Living your dreams; no matter what

Back row, from left: George Billauer, Patrick Jensen, Bradley Stanley and Ryan Skvarla. Front row, from left: Derek Wilson, Brett Sanson and Jesse Billauer. Kim Zanti / TMT

We’ve all heard the message before: appreciate life, relish your freedom and share your love. But the words resonated profoundly coming from Jesse Billauer, a 24-year-old surfer who knows of what he speaks. Billauer is a quadriplegic, a survivor of a complete spinal cord injury at the C-6 vertebrae in his neck. He cannot use his legs, and has no sensation below mid-chest. He has limited use of his hands and arms and is dependent on others for the simplest of tasks. Yet, in December, Billauer will surf one of the most famous waves in the world: Hawaii’s Pipeline.

Billauer spoke at Malibu High School Saturday night to spread the message that life is for loving and living fully. Tristan Prettyman, a singer/songwriter from Del Mar, opened the evening with her guitar and sultry, gentle voice. Her music set the mood for Billauer to tell his story, both tragic and full of light.

A natural born athlete and surfer since the age of nine, Billauer became the youngest member of the California State Lifeguard team at age 16, a coveted and difficult accomplishment. By age 17, he was surfing in places like Tahiti, Costa Rica, Indonesia and New Zealand. His athleticism and magnetic personality attracted sponsors such as Hurley and Reef. Magazines such as Surfing, Transworld and Wave Action featured Billauer, and Surfer chose him as one of the Top 100 up-and-coming surfers in the world. Soon, he was rated No. 1 among juniors in the Pacific Surf Series and was on his way to the Pro Tour. Billauer’s lifetime dream was becoming a reality.

Everything changed on March 25, 1996. It was a typical morning for Brad Stanley, Brett Sanson and Billauer. The three friends were surfing Westward Beach before school at Malibu High. After a short time, Billauer caught a “left” (his back to the wave) that crashed on his back, knocking him off the board and headfirst into a sandbar. His body went completely numb. Floating face down in the water, Billauer calmly held his breath until a wave flipped him over. His friends thought he was fooling around, until they heard Billauer scream for help. Stanley and Sanson were able to keep Billauer stabilized until a UCLA Medical Center helicopter arrived. On the way to the hospital, Billauer dared to contemplate the future.

Would he surf the U.S. Open? Be featured in a big surf movie? Graduate from college? Marry and have a son?

Billauer spent the next three months in emergency rooms, intensive care units and rehabilitation hospitals before contemplating these questions. For many at this point, dreams would have been abandoned. His father, George, in the audience Saturday night, said he would have given up hope, without Billauer’s positive attitude and vigorous will.

Jump ahead seven years, and that same will has turned dreams into reality. With the help of Sonny Reece, his fulltime caretaker, and his family and friends, Billauer has surfed in front of 85,000 people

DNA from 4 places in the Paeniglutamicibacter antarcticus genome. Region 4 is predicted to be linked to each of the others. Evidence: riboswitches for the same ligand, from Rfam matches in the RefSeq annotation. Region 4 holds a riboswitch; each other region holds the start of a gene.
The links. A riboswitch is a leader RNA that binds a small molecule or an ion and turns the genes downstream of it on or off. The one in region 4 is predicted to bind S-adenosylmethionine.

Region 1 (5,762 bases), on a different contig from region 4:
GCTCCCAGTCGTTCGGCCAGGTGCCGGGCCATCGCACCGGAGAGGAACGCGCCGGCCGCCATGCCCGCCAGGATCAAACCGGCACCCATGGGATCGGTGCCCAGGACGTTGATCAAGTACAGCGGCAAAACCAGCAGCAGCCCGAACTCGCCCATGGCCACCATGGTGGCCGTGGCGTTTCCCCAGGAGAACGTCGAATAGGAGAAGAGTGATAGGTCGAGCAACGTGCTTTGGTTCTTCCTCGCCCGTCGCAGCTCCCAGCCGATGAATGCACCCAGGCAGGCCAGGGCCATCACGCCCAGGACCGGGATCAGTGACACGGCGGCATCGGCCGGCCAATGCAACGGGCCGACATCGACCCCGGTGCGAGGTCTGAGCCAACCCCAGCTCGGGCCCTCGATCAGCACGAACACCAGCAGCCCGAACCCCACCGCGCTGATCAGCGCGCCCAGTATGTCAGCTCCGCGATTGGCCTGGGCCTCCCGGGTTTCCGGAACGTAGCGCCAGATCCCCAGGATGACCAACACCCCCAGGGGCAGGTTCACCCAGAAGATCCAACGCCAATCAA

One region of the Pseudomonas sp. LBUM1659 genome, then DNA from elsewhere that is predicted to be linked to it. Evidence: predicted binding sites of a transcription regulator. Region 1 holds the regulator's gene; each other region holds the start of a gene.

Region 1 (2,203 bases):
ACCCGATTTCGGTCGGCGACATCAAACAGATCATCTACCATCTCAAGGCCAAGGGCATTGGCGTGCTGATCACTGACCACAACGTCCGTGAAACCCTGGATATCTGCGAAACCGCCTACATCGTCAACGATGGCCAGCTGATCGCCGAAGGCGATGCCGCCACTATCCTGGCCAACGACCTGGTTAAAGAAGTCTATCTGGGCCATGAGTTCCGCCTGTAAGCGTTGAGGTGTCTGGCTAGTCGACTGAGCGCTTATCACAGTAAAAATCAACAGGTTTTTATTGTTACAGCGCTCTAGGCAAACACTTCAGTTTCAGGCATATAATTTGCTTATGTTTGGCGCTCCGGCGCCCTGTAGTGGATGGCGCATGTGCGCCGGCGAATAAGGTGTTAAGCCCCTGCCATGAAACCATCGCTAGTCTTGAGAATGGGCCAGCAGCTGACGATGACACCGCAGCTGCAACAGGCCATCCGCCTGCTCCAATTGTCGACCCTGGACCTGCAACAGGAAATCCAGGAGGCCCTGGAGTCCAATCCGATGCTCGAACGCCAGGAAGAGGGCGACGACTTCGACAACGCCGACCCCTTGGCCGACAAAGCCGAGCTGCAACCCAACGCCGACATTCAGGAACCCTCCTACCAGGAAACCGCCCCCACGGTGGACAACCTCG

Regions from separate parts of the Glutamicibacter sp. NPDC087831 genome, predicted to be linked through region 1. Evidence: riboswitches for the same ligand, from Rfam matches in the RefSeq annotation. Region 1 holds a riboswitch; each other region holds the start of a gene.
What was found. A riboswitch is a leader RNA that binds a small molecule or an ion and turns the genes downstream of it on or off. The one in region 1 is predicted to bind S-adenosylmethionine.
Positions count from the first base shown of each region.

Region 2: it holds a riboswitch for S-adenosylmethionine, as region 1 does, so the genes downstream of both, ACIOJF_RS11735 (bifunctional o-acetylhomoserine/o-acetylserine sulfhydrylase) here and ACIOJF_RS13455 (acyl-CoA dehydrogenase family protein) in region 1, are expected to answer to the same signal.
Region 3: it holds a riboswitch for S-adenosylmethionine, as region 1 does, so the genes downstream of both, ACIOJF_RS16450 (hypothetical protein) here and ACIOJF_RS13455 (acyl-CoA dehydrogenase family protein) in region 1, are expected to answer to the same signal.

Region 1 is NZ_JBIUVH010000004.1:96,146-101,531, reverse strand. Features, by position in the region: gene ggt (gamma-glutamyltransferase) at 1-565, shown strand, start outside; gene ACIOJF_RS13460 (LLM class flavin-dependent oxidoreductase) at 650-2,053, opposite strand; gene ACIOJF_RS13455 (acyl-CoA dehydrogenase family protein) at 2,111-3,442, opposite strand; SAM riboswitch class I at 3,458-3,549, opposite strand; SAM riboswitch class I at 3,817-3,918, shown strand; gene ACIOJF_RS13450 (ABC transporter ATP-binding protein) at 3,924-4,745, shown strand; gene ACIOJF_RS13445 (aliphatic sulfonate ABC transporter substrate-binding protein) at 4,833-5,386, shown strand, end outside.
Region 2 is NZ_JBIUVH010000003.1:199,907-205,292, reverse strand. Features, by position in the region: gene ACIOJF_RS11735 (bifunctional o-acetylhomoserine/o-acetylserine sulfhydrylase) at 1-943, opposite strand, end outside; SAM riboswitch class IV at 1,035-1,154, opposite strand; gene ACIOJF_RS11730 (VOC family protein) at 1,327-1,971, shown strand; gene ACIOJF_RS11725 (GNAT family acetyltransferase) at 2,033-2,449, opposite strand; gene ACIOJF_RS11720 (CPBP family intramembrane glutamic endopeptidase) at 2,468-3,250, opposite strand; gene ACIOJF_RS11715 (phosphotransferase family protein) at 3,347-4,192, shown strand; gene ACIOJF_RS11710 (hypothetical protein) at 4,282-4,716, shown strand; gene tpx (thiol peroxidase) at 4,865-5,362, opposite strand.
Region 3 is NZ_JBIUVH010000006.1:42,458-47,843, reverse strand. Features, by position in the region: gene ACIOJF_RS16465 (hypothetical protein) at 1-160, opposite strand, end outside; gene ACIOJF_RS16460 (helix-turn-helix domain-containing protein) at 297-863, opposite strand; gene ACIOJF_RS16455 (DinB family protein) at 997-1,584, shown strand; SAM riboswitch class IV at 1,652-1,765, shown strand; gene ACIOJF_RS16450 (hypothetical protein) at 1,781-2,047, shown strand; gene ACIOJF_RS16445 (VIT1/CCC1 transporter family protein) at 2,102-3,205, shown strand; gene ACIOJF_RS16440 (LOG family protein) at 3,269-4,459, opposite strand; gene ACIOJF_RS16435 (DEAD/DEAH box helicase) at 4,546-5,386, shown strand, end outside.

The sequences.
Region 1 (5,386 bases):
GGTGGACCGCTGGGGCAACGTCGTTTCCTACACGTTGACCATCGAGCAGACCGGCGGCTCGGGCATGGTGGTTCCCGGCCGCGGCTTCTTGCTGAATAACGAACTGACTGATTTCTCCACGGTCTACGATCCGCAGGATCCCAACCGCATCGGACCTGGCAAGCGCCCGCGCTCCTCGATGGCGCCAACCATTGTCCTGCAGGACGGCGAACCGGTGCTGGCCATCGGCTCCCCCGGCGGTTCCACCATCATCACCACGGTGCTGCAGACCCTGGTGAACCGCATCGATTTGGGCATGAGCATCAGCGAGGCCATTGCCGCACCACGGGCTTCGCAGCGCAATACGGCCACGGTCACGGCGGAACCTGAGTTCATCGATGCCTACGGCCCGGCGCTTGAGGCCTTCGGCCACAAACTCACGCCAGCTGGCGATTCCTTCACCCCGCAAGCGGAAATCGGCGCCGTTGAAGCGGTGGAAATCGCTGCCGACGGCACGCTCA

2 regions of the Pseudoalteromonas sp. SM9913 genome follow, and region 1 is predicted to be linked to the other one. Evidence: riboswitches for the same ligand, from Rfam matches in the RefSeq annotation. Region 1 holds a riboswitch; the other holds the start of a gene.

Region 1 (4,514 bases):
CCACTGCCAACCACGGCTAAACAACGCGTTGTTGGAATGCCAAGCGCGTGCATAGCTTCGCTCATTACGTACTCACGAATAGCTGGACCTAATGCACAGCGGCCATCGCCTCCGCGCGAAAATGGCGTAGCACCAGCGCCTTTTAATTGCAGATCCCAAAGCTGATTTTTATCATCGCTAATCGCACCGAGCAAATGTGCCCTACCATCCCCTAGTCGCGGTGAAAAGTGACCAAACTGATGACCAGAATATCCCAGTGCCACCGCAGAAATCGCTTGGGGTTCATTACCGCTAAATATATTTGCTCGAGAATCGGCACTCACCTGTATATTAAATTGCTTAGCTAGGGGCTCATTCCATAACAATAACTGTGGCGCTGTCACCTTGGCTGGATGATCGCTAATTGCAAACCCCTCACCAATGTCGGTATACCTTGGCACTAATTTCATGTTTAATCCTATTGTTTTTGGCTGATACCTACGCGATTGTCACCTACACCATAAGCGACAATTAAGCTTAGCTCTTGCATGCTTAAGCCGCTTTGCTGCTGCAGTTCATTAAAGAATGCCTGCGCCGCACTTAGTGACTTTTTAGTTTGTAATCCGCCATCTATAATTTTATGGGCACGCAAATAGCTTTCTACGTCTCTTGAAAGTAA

in the U.S. Open at Huntington Beach, graduated from UC San Diego with a communications degree and was featured in the recent surf film “Step Into Liquid.” Billauer showed a clip from the film. Another surfer helps him into the water, sets him up to catch the wave and then lets him go. He looks calm and elegant, lying on the board; hands strapped near the rails, upper torso raised.

Billauer hasn’t married yet, but smiled mischievously when he told the audience that he was “taking applications” in the back of the auditorium.

Billauer’s life is not easy. He says the hardest thing is depending on other people. He misses his independence-driving his car, brushing his teeth, walking to the beach where he lives in Cardiff, just north of San Diego. Still, he has new dreams. Surfing Oahu’s Pipeline is one of them. Opening a surf camp for disabled people is another. But his biggest dream is to raise money for his foundation, Life Rolls On (, which motivates, supports and provides hope to those affected by spinal cord injury (SCI). He has teamed up with actor Christopher Reeve, who was left paralyzed after a horseback riding accident, to educate the public about SCI. Billauer, and Reeve on videotape, told the audience that it is now a matter of when, not if, survivors can improve rehabilitation, improve quality of life and even possibly regain sensation in their limbs. The goals are to raise $1 million dollars and to pass the Christopher Reeve Paralysis Act of 2003 ( to fund the necessary research.

Bearing no grudges against the waves, Billauer said, “Water is healing, it takes away all my burning sensation and pain.”

Two young members of the audience on Saturday, Jamie and Tyler, both 12, agreed that what they liked the most about Billauer’s talk was that “you should live your dreams, no matter what.”